Are Your Novel Ideas Fresh Enough?


In 2011, there will be four debut novels published from authors who attended my Novel Revision Retreats. (There were five, but one has been bumped to 2012.) And in 2010, I taught four retreats and a couple other conferences, visiting with writers in many areas of the country. Why does one novel get published and another doesn’t?

Start Your Novel with Great Idea

The concept or idea of the novel makes a difference. Editors aren’t necessarily looking for a great space story or a great character story or a dog story. They don’t know what they are looking for, except that it’s something they can get excited about. They want something exciting, different, new, fresh.

Don’t you hate comments like that, comments that tell you nothing?

Yet, after reading many chapters for my students this year, I understand the comment. After a while, stories tend to blur together. Except when a story idea stands out.

Fresh & Exciting, New & Different (FEND). The imperative here is to be original. Some hold that there are only two story ideas in the world (a stranger comes to town and a person leaves town), while others hold to a whopping 32 story ideas. To some extent this is true, there are large categories of stories, and your novel will fall within one of them. The key, then, is to take a tired idea and make it fresh.

Ways to do be FEND: voice, format, quirky characters, update, reverse, twist, turn to comedy, turn to tragedy, change setting, speed up events, concentrate on a tiny sliver of the story, and so on.

While you are doing this, concentrate on how the idea has morphed into something original. Fin, you say, but this tells you nothing new. Still don’t understand FEND! So, some examples.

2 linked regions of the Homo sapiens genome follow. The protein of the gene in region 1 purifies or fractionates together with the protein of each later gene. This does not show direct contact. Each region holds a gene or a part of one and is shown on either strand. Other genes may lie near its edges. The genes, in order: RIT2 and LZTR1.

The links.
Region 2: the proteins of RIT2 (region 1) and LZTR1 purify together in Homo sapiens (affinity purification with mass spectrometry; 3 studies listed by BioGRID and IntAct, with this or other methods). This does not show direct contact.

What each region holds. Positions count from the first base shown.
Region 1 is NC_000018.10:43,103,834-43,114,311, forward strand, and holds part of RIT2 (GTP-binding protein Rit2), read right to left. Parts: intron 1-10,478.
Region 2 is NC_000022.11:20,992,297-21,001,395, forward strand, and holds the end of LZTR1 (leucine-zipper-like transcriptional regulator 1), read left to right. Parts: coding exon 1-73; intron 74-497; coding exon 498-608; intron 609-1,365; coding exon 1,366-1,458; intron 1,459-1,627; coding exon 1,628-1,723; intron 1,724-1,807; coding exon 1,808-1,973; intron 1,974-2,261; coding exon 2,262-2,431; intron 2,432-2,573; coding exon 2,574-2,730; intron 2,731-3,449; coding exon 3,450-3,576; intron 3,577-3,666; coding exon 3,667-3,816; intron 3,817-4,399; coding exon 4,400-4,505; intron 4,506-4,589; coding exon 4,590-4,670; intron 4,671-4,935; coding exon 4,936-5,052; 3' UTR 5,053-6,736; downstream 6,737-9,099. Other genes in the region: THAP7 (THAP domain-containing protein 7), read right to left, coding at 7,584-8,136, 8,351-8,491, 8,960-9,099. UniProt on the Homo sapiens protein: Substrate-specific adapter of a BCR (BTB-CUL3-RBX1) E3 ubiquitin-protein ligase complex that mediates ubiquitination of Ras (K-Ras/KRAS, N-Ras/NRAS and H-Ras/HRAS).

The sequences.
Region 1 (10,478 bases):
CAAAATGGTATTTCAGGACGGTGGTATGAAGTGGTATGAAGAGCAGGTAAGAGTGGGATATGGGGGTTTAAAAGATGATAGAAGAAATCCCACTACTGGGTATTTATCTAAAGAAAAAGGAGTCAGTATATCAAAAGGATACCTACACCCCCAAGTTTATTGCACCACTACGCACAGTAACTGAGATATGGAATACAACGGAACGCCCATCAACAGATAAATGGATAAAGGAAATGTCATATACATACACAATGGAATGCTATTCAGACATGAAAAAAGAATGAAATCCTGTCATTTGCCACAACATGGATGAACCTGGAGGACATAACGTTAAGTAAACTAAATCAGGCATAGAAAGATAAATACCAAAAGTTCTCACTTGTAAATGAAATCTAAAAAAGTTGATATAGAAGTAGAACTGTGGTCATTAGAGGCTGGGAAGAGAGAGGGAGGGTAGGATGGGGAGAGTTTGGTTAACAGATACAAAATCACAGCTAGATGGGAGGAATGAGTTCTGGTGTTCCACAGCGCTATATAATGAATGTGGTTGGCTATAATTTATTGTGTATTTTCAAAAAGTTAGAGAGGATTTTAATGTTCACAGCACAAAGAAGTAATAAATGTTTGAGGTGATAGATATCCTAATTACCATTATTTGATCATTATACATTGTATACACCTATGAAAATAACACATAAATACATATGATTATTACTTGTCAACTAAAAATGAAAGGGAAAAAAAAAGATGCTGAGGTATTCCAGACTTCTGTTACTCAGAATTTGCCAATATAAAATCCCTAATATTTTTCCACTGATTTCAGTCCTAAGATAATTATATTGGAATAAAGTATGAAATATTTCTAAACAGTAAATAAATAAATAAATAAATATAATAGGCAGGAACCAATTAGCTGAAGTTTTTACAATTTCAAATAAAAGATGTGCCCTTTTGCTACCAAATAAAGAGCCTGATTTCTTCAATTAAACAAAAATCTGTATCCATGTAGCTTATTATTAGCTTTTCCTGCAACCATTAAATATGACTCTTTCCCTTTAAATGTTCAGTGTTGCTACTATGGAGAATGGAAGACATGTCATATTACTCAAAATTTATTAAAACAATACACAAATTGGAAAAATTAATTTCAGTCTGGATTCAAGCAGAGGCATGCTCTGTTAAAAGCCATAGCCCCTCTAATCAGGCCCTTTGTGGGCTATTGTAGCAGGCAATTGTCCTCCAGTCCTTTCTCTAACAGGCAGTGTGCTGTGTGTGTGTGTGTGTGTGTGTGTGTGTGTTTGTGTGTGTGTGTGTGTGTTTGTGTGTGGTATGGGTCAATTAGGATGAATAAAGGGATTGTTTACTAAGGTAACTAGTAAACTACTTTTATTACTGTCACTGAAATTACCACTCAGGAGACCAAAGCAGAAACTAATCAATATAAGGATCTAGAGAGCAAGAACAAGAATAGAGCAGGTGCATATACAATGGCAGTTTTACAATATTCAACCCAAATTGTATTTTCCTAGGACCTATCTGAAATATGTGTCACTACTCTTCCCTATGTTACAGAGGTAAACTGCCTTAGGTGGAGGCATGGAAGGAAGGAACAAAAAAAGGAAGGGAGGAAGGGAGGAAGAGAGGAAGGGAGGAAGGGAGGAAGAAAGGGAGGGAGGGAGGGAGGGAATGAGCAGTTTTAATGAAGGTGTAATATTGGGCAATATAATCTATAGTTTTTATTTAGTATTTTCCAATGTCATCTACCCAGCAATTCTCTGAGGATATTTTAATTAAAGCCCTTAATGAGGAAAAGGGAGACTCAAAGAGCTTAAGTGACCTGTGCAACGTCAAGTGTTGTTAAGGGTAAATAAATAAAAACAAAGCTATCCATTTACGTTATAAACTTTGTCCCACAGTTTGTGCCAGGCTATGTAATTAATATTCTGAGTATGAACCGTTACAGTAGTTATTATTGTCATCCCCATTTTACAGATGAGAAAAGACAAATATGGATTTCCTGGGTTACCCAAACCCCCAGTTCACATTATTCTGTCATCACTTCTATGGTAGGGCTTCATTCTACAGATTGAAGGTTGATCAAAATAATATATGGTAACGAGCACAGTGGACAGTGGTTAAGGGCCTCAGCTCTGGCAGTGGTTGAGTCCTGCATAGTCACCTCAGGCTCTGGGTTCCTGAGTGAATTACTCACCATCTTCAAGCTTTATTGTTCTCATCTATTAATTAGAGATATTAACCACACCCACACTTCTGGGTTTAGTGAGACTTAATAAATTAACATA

Examples of FEND This fella is definitely Anti-FEND! We know the typical cowboy story, one of a rugged individual who battles the elements, himself, or the savagery of the natives (NOT politically correct these days). How would you make a cowboy idea FEND?

Set it in Argentina with gauchos; update it with a quirky first person voice; set it in the future; write an epic drama about cowboys over several generations; or write about one ranch during one special year. Remember that what makes it different is the passion and creativity you bring to any of these choices.

Note: We’ve had the Urban Cowboy! And we’ve had the Dallas Cowboy cheerleaders. What’s next for this genre?

Medical Breakthroughs/Technology: If you’re writing about some new medical break through, or emphasizing technology, be very careful. It often takes a couple years for a novel to get published. I often see novel drafts based on outdated technology. If you want to explore the issues of technology, then concentrate on the moral issues. Then, when (not if, but when) your technology is outdated, your story will still stand. Look at Issac Asimov’s science fiction stories as an example. His technology (his guesses about the future of the science he knew) is off; but he concentrated on the human issues.

Two of his stories stay with me. In the first, Asimov points out that each of us has a skeleton living inside us. It’s a twist that gives a frisson of pleasure at the unexpected take on our bodies.

In the second, it’s the cruelty of children to children that makes me cringe. Schoolchildren on another planet (I think Venus; does anyone remember?) accidently lock one student into a closet; while she’s in the closet, the sun comes out. But on this planet, seeing the sun is so rare, that you may go a couple years without seeing it. The students are swept up in the event and don’t think about their classmate still in the closet and she misses the entire event. When she’s let out, her grief is overwhelming.

The technology may be wrong, but the human emotions are spot-on.

It’s said that John Grisham won’t write a novel until his wife and agent both agree that the synopsis is FEND. It’s a blockbuster idea!

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